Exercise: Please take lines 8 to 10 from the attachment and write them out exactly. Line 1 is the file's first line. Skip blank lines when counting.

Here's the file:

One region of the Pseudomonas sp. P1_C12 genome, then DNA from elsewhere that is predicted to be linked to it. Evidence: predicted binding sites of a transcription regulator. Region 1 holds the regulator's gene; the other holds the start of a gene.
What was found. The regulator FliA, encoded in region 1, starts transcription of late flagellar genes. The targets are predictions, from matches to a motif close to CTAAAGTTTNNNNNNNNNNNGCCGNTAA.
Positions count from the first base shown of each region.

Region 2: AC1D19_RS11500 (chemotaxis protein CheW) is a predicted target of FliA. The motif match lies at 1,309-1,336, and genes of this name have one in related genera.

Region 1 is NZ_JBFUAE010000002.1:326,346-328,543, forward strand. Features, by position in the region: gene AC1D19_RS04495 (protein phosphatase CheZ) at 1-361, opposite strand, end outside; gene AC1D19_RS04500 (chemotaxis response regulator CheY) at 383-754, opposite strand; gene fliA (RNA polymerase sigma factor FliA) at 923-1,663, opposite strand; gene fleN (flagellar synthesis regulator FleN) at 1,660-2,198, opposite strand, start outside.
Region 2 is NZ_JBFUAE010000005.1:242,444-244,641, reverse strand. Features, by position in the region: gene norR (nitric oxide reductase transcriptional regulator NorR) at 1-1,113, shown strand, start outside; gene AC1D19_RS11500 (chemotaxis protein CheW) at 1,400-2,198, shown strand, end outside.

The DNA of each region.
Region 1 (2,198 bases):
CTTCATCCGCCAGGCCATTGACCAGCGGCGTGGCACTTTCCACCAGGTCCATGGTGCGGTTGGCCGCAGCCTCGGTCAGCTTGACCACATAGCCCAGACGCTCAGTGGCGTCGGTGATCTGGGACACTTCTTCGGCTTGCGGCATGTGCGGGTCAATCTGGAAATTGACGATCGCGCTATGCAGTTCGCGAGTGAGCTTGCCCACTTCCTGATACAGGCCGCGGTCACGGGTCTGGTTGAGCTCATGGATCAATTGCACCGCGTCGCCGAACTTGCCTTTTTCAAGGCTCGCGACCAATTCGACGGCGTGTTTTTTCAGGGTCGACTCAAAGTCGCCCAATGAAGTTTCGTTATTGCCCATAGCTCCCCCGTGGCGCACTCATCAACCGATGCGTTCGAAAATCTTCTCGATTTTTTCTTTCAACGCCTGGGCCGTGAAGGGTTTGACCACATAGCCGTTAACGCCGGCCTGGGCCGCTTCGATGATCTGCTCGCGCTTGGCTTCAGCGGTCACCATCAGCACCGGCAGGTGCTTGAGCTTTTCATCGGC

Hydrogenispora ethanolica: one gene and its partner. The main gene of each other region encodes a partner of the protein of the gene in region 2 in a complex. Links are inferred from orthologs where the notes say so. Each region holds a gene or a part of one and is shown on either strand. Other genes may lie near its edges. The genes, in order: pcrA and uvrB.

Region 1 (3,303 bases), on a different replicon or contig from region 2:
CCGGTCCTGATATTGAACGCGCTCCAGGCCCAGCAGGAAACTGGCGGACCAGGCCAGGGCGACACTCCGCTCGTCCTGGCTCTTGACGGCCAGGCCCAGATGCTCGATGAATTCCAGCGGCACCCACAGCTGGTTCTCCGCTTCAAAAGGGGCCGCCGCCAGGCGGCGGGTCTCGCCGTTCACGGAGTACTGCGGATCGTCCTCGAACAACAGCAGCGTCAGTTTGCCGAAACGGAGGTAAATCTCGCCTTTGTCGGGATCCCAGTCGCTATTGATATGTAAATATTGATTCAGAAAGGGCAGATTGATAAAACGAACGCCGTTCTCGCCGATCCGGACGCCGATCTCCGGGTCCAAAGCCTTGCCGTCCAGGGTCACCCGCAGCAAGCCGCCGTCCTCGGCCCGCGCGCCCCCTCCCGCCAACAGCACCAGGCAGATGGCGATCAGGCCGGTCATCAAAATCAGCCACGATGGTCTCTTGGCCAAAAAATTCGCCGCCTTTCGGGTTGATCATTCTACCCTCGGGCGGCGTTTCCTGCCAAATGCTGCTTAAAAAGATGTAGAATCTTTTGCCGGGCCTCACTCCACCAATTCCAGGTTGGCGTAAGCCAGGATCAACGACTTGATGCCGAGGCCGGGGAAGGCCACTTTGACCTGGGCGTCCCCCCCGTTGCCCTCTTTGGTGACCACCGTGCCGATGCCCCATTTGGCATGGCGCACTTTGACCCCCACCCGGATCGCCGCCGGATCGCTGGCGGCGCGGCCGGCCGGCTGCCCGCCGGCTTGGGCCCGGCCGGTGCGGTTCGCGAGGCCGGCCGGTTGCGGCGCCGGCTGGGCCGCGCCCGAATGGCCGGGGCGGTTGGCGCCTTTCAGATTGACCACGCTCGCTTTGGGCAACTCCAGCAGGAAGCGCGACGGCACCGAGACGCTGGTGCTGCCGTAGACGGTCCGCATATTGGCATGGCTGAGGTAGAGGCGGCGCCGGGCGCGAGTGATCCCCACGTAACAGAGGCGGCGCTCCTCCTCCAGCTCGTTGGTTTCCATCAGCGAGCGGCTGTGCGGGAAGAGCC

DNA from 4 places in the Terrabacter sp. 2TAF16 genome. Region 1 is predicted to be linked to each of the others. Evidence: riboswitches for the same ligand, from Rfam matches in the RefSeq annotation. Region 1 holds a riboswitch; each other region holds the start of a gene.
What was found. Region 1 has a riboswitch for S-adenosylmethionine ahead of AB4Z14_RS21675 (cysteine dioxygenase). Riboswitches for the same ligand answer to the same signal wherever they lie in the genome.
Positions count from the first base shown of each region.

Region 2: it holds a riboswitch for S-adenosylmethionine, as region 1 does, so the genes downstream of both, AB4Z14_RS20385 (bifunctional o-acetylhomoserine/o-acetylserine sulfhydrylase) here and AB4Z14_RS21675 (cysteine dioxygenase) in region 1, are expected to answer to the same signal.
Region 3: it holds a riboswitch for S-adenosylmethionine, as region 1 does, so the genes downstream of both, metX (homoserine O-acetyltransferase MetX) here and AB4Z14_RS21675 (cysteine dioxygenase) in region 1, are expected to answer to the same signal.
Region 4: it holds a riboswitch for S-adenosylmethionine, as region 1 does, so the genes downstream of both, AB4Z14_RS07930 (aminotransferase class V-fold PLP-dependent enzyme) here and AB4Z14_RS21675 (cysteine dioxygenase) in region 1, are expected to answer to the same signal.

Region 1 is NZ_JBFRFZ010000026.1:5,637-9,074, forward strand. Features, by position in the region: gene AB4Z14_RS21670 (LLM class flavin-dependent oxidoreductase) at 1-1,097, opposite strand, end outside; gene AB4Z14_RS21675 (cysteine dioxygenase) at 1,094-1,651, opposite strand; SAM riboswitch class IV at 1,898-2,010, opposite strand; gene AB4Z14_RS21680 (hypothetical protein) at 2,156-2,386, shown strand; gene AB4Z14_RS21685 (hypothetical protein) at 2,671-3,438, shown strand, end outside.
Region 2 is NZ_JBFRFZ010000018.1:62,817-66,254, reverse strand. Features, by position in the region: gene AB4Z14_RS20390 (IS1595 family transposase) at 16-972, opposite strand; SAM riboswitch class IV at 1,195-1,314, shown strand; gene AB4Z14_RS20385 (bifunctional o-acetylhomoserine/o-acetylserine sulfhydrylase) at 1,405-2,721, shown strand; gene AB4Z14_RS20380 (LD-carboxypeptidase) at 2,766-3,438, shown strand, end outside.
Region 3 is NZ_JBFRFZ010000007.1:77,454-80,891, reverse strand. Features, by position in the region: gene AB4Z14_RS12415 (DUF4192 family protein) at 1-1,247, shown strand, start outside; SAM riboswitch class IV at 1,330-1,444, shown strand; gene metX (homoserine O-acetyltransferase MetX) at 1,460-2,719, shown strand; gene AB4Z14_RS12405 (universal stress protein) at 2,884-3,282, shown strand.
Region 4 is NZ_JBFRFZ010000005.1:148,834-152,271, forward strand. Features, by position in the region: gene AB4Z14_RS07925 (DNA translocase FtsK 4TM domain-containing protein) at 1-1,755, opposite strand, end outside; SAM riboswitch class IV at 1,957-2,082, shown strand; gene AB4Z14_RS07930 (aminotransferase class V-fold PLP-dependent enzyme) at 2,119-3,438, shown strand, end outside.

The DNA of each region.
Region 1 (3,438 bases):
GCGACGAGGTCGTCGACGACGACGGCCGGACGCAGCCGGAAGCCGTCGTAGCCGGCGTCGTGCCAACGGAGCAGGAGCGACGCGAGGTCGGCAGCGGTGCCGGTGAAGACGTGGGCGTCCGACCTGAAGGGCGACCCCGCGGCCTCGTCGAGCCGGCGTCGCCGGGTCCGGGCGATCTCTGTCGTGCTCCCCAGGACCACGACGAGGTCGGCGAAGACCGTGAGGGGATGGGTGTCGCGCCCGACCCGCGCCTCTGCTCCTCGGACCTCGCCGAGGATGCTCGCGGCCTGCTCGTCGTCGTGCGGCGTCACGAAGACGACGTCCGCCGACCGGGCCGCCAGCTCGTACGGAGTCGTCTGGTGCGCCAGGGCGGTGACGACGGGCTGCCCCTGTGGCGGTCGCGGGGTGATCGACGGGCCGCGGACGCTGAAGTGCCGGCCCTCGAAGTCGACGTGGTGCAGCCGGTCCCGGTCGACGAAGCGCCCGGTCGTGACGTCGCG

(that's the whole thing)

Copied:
Region 1 (2,198 bases):
CTTCATCCGCCAGGCCATTGACCAGCGGCGTGGCACTTTCCACCAGGTCCATGGTGCGGTTGGCCGCAGCCTCGGTCAGCTTGACCACATAGCCCAGACGCTCAGTGGCGTCGGTGATCTGGGACACTTCTTCGGCTTGCGGCATGTGCGGGTCAATCTGGAAATTGACGATCGCGCTATGCAGTTCGCGAGTGAGCTTGCCCACTTCCTGATACAGGCCGCGGTCACGGGTCTGGTTGAGCTCATGGATCAATTGCACCGCGTCGCCGAACTTGCCTTTTTCAAGGCTCGCGACCAATTCGACGGCGTGTTTTTTCAGGGTCGACTCAAAGTCGCCCAATGAAGTTTCGTTATTGCCCATAGCTCCCCCGTGGCGCACTCATCAACCGATGCGTTCGAAAATCTTCTCGATTTTTTCTTTCAACGCCTGGGCCGTGAAGGGTTTGACCACATAGCCGTTAACGCCGGCCTGGGCCGCTTCGATGATCTGCTCGCGCTTGGCTTCAGCGGTCACCATCAGCACCGGCAGGTGCTTGAGCTTTTCATCGGC

Hydrogenispora ethanolica: one gene and its partner. The main gene of each other region encodes a partner of the protein of the gene in region 2 in a complex. Links are inferred from orthologs where the notes say so. Each region holds a gene or a part of one and is shown on either strand. Other genes may lie near its edges. The genes, in order: pcrA and uvrB.